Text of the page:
Before the surgical-center requirement was instituted, abortion clinics were required “to meet a host of health and safety requirements.”[37] There was also ample evidence in the record demonstrating that the surgical-center requirement was not necessary and conferred no increase in benefits toward women seeking abortions.[38] As stated above, abortions are extremely safe now, and when complications do arise they do so overwhelmingly when the patient has already left the facility, making increased requirements on the clinics providing abortions nonsensical.[39] Further, this requirement contributed to the mass-shutdown of abortion clinics, which led to over-crowding problems similar to those caused by the admitting privileges provision.[40] Because the requirement provided few benefits to women seeking abortions, and was accompanied by many negative repercussions, the Court ruled that the surgical-center requirement was an undue burden as well.[41]


“[I]n the face of no threat to women’s health, Texas [sought] to force women to travel long distances to get abortions in crammed-to-capacity superfacilities.”[42] In its resounding decision this summer, the Supreme Court not only loudly reaffirmed a woman’s right to seek an abortion, it also bolstered Casey’s undue burden test. When plaintiffs had previously challenged state abortion regulations, they had to prove that the provisions imposed an undue burden, while states only had to show that the provisions were rationally related to legitimate state interests.[43] Hellerstedt may change the rules: states may have to show that the provisions provide women with actual benefits and that its interest is legitimate, while plaintiffs would only have to show that the burdens created by the regulations overcome any benefits actually conferred.[44] The decision will also have repercussions on other states with similar abortion facility regulations.[45]

  1. Whole Woman’s Health v. Hellerstedt, 136 S. Ct. 2292 (2016).
  2. See, e.g., Camila Domonoske, Supreme Court Strikes Down Abortion Restrictions in Texas, NPR (June 27, 2016), (reporting that “[a]bortion rights supporters” and the president of Planned Parenthood “hailed the decision”); Whole Woman’s Health v. Hellerstedt, Ctr For Reproductive Rts, (last visited Nov. 1, 2016) (“The decision . . . reaffirms a woman’s constitutional right to access legal abortion, and will empower women to fight back against deceptive anti-choice laws in Texas and beyond.”).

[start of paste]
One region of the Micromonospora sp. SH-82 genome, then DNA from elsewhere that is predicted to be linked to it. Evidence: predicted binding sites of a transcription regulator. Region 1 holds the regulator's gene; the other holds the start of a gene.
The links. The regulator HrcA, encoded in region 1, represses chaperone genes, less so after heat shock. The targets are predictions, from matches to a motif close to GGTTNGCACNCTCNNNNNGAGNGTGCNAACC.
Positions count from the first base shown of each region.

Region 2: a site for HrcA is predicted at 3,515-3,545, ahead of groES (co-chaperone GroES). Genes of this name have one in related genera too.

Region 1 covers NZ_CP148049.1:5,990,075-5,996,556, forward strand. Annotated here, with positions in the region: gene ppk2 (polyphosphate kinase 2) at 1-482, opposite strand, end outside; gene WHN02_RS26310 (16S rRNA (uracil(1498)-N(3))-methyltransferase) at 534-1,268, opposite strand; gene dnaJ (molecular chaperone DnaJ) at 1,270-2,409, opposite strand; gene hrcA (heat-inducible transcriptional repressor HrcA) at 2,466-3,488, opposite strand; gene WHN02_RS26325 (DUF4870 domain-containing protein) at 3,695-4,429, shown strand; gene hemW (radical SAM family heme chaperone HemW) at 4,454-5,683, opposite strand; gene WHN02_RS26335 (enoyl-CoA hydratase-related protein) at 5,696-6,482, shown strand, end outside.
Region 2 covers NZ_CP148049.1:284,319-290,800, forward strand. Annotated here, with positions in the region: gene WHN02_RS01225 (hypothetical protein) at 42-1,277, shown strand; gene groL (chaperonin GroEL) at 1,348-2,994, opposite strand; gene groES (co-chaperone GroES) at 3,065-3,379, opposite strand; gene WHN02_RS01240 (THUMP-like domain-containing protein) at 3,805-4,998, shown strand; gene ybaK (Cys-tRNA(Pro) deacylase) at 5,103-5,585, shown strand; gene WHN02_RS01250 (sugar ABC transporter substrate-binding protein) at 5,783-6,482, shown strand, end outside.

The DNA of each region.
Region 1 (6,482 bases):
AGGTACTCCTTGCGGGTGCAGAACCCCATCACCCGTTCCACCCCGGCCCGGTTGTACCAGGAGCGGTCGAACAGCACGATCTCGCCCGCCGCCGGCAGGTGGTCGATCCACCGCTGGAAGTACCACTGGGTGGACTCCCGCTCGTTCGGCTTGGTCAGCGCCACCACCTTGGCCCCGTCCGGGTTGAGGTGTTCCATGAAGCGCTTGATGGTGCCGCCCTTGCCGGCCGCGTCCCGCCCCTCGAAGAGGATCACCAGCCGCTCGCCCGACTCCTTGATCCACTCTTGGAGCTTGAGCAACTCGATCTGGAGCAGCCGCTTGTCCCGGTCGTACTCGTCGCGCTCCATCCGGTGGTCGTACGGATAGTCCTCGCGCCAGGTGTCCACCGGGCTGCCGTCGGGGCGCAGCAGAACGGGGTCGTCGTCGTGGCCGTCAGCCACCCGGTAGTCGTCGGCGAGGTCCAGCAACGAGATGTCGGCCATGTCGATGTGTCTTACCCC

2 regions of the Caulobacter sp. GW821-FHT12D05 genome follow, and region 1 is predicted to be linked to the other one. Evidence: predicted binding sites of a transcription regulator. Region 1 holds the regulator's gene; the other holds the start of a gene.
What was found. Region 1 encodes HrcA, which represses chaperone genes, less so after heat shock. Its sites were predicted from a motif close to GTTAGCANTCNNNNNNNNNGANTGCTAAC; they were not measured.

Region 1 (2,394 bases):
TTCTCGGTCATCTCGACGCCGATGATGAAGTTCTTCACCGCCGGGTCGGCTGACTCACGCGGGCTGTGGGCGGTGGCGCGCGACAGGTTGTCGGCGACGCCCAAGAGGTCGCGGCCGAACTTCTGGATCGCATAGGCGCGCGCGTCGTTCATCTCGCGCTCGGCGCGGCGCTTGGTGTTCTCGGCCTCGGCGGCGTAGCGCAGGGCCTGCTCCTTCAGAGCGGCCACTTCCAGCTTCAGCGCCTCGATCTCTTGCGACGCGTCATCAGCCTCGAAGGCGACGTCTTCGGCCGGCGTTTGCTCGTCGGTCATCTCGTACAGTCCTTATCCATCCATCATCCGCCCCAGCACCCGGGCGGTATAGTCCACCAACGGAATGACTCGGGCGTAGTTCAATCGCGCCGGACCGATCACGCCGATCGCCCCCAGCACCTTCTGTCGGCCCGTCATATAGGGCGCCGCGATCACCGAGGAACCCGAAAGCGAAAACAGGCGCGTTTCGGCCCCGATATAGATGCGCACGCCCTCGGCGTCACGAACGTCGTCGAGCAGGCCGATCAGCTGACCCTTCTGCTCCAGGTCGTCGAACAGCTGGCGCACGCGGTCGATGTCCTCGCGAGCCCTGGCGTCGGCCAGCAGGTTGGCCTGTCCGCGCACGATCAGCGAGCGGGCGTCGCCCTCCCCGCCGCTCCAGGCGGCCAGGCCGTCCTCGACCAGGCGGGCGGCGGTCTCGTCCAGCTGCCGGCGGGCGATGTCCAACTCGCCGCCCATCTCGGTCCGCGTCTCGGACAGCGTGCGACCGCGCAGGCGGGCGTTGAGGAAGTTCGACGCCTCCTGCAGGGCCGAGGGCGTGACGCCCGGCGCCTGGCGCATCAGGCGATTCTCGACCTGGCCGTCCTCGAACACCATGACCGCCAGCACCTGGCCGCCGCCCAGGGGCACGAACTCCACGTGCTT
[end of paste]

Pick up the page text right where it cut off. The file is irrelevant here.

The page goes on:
3. Whole Woman’s Health, 136 S. Ct. at 2298.
  4. Griswold v. Connecticut, 381 U.S. 479, 485–86 (1965).
  5. Eisenstadt v. Baird, 405 U.S. 438, 453 (1972).
  6. Roe v. Wade, 410 U.S. 113, 153 (1973).
  7. Id. at 162–64.
  8. Jared H. Jones, Women’s Reproductive Rights Concerning Abortion, and Governmental Regulation Thereof—Supreme Court Cases, 20 A.L.R. Fed. 2d 1, § 2 (2007).
  9. Planned Parenthood of Southeastern Pennsylvania v. Casey, 505 U.S. 833 (1992).
  10. Id. at 844.
  11. Id. at 877.
  12. Id. at 878.
  13. Id. at 879–900.
  14. Chuck Lindell, Perry Signs Abortion Bill into Law, Austin American-Statesman, July 18, 2013,–regional-govt–politics/perry-signs-abortion-bill-into-law/mgkgz9mqxna1j6ygDveeEO/.
  15. Whole Woman’s Health v. Hellerstedt, 136 S. Ct. 2292, 2299 (2016).
  16. H.B. 2, 2013 Leg., 83d Sess., § 2 (Tex. 2013).
  17. H.B. 2, 2013 Leg., 83d Sess., § 4 (Tex. 2013).
  18. Whole Woman’s Health v. Lakey, 46 F. Supp. 3d 673 (W.D. Tex. 2014). Many of the plaintiffs involved in Hellerstedt were also involved in an earlier suit involving the statute. Planned Parenthood of Greater Tex. Surgical Health Servs. v. Abbott, 748 F.3d 583 (2014). This suit, in which plaintiffs sought facial invalidation of the admitting privileges provision (it did not challenge the surgical center provision), was filed before enforcement of the new statute. Id. at 587–88. In the present case, the Fifth Circuit ruled that plaintiffs were barred from bringing this “second action” because they had already pursued their claim in Abbott. Whole Woman’s Health v. Cole, 790 F.3d 563, 581–82 (5th Cir. 2015). However, the Supreme Court ruled that plaintiffs were not barred by res judicata because Abbott involved a pre-enforcement claim, and the instant case was a post-enforcement claim. Whole Woman’s Health v. Hellerstedt, 136 S. Ct. 2292, 2304–07 (2016). The Court also ruled that plaintiffs did not miss their chance to challenge the constitutionality of the surgical center requirement by not objecting to it in Abbott. Id. at 2307–09.
  19. Hellerstedt, 136 S. Ct. at 2301.
  20. Lakey, 46 F. Supp. 3d at 687–88.
  21. Id. at 680.
  22. Id.
  23. Id. at 681–82.
  24. Id. at 681.
  25. Id. at 682.
  26. Id. at 684.
  27. Whole Woman’s Health v. Cole, 790 F.3d 563, 567 (5th Cir. 2015).
  28. Id. at 572.
  29. Whole Woman’s Health v. Hellerstedt, 136 S. Ct. 2292, 2309 (2016).
  30. Id.
  31. Id. at 2311.
  32. Id. at 2312.
  33. Id.
  34. Id.
  35. Id. at 2313.
  36. Id.
  37. Id. at 2314.
  38. Id. at 2315.
  39. Id.
  40. Id. at 2316.
  41. Id. at 2318.
  42. Id.
  43. Rob Robinson, Benefits and Burdens: The Supreme Court’s Decision in Whole Woman’s Health v. Hellerstedt, 37 Just. Sys. J. 387, 391 (2016).
  44. Id.
  45. Sara Rosenbaum, When Common Sense and Public Health Prevail: Whole Woman’s Health v. Hellerstedt, Health Affairs Blog (July 1, 2016), (reporting that in March 2016, five states had similar admitting privileges requirements and twenty-two had surgical center requirements).